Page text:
Meet Shazia Saleem: A Young Muslim Entrepreneur Who Is Hungry For Success

“I established my food company just because I was hungry at the time”. Shazia Salem

Shazia is a 29-year old from Lutton England and a British Muslim who noticed both a gap in the market and found a way to celebrate the two parts of her cultural identity.

Ms. Saleem is the founder of a newly launched ready-meals business leat Foods (meaning “I eat”), which offers a variety of traditional British and Italian cuisines like shepherd’s pie and lasagna prepared accordingly to the Islamic law.

Shazia was a student of Warwick University when she came up with this great idea about eight years ago, simply because she was tired of buying vegetarian food to abstain from non-halal meals.

“Most of my friends at university were non-Muslims, and when we did a weekly food shop together their trolleys were full of really tasty-looking ready meals, and all I could buy were things like cheese and onion pasties,” Shazia said.

“It was really frustrating, and I used to whine a lot that I was missing out. I thought, why wasn’t anyone making halal ready meals, other than the odd curry?’’

“That was when I decided I needed to do something about it. While moonlighting on other things, I then spent the next eight years putting together all the pieces of the jigsaw that needed to be in place before I launched Ieat.”

Cambodian adventure

Ms. Saleem is, without a doubt, the true definition of a serial entrepreneur.

 “Some people thought I was mad, but I needed to go and do something completely different” Shazia Saleem

She was good at sports during her years attending the university as she conducted her own sport-coaching academies, focusing on hockey and netball.

Although the money wasn’t that much, she still managed to pay her bills.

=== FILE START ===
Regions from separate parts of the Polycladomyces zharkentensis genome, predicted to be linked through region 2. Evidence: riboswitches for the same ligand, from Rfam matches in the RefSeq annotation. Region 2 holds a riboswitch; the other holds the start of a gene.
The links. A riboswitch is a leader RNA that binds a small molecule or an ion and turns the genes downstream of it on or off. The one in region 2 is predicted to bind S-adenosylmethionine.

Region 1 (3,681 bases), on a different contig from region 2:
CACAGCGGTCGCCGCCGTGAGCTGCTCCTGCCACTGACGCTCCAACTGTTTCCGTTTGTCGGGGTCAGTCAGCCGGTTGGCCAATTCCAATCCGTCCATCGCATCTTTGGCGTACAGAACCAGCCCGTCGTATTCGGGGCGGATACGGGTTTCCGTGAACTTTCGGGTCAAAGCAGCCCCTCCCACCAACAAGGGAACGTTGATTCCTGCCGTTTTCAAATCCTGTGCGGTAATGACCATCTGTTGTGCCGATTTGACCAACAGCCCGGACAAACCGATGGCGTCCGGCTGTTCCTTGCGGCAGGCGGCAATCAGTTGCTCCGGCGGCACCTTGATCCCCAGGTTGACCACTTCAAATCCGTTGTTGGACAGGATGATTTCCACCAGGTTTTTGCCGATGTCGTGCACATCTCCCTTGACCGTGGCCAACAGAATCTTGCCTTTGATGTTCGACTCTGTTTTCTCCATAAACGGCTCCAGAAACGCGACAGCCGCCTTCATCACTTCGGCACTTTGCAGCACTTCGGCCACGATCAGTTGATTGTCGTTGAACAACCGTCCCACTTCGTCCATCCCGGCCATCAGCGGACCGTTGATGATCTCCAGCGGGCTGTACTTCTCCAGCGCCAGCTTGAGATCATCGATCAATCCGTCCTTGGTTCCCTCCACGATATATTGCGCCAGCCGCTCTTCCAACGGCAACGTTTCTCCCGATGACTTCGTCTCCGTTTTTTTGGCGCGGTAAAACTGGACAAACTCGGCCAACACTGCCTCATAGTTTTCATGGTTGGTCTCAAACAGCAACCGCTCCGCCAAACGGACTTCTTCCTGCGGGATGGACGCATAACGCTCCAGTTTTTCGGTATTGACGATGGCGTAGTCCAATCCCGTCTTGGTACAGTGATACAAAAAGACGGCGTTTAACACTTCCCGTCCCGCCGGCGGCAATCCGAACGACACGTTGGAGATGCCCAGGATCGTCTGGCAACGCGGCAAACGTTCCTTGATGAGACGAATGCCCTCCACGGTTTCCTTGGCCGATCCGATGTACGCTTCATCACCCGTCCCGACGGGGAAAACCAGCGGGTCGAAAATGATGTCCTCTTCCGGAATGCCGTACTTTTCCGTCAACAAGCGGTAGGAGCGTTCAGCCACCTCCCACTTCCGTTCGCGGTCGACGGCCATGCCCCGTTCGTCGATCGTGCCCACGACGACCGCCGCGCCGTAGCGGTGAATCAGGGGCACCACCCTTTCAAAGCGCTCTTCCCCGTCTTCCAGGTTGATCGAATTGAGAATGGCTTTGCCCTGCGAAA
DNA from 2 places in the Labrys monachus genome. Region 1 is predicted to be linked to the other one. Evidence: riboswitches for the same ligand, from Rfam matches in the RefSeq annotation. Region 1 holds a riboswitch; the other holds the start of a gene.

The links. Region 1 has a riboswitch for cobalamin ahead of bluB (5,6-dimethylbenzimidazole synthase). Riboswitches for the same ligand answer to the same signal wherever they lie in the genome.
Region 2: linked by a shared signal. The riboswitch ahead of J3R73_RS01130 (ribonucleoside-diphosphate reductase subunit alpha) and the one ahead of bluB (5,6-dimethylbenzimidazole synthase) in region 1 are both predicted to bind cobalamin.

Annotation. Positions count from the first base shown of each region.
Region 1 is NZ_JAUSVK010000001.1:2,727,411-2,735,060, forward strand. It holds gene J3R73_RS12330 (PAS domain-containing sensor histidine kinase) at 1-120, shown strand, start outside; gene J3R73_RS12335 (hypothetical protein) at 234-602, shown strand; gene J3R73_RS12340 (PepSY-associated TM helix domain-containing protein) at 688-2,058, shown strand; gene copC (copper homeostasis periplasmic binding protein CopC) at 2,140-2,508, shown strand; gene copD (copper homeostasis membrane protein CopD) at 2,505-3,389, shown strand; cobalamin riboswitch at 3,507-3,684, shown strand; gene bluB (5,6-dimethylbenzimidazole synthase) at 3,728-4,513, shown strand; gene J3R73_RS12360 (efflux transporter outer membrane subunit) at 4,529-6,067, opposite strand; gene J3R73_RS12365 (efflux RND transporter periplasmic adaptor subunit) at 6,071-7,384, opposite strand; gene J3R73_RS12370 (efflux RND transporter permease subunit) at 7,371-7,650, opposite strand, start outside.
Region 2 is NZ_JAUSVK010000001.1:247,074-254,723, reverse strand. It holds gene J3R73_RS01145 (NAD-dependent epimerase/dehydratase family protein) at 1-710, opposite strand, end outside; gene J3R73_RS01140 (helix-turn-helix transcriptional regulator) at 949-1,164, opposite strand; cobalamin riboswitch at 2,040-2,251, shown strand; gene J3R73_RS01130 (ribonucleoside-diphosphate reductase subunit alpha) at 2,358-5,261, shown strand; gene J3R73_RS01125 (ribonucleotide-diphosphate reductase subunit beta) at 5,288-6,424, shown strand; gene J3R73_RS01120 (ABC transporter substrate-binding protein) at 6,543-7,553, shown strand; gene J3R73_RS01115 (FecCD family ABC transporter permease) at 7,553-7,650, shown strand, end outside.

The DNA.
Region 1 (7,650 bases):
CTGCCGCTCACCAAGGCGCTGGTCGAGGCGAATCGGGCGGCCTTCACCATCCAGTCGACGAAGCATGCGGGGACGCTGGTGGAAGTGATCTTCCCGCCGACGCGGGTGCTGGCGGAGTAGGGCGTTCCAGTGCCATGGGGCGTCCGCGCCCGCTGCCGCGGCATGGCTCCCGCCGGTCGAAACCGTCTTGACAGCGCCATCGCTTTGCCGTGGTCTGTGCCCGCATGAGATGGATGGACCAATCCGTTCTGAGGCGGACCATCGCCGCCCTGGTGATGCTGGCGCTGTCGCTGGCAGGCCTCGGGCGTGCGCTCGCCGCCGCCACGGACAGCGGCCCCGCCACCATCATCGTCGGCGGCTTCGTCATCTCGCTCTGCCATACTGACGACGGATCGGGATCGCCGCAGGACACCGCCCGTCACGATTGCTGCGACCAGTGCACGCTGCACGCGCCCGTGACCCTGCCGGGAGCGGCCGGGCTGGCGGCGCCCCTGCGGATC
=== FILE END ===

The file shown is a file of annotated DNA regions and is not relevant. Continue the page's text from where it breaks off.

Upon completing her course at the Warwick University, Shazia got her first job working under Peter Jones, who was a UK entrepreneur from the BBC TV show Dragon’s Den.

It was quite an “unbelievable opportunity” working in Mr. Jones’ investment and portfolio office, according to Ms. Saleem. She managed to acquire some skills whilst working in that establishment which contributed to her hard-earned success.

By the time she turned 25, she decided to resign in pursuit of her own dreams.

“It was great working for Peter, but I needed to go and do something for myself,” she says. “I needed to push myself.”

After saving for some time, she moved to Cambodia and joined a travel agency, where she bought 50% of a run-down resort.

“Some people thought I was mad, but I needed to go and do something completely different,” she says.

“I was like a project manager, and we turned the development into Cambodia’s first eco-resort. We made a success of it, and ultimately I sold my share.” She added.

Late father’s influence

Ms. Saleem returned to the UK because she believed it was high time to launch her own company, leat Foods.

But unfortunately, during the initiation of her company in 2013, her father passed away.

“One of the last things he said to me was, ‘You must go and do it, and make it successful’,” she says.

Shazi was a strong woman, so she wouldn’t let the event get the best of her.  She bounced back on her feet and decided to keep striving.

Whilst conducting a survey in the U.K, she discovered that there were thousands of second-generation UK Muslims like her who also found it difficult to buy halal ready-meal versions of traditional British and Italian dishes.

“The first generation of Muslims who came to this country typically would have stuck to the food they were used to,” she says. “But us younger Muslims want to try different types of foods, we want to eat the ‘normal’ foods that British people do.’’

“Ieat gives those that follow the halal rules a convenient and healthy chance to do so.” Shazia said

Muslim entrepreneurs all over the world are constantly trying to make a name for themselves, but with our utmost support, they’ll surely get there.

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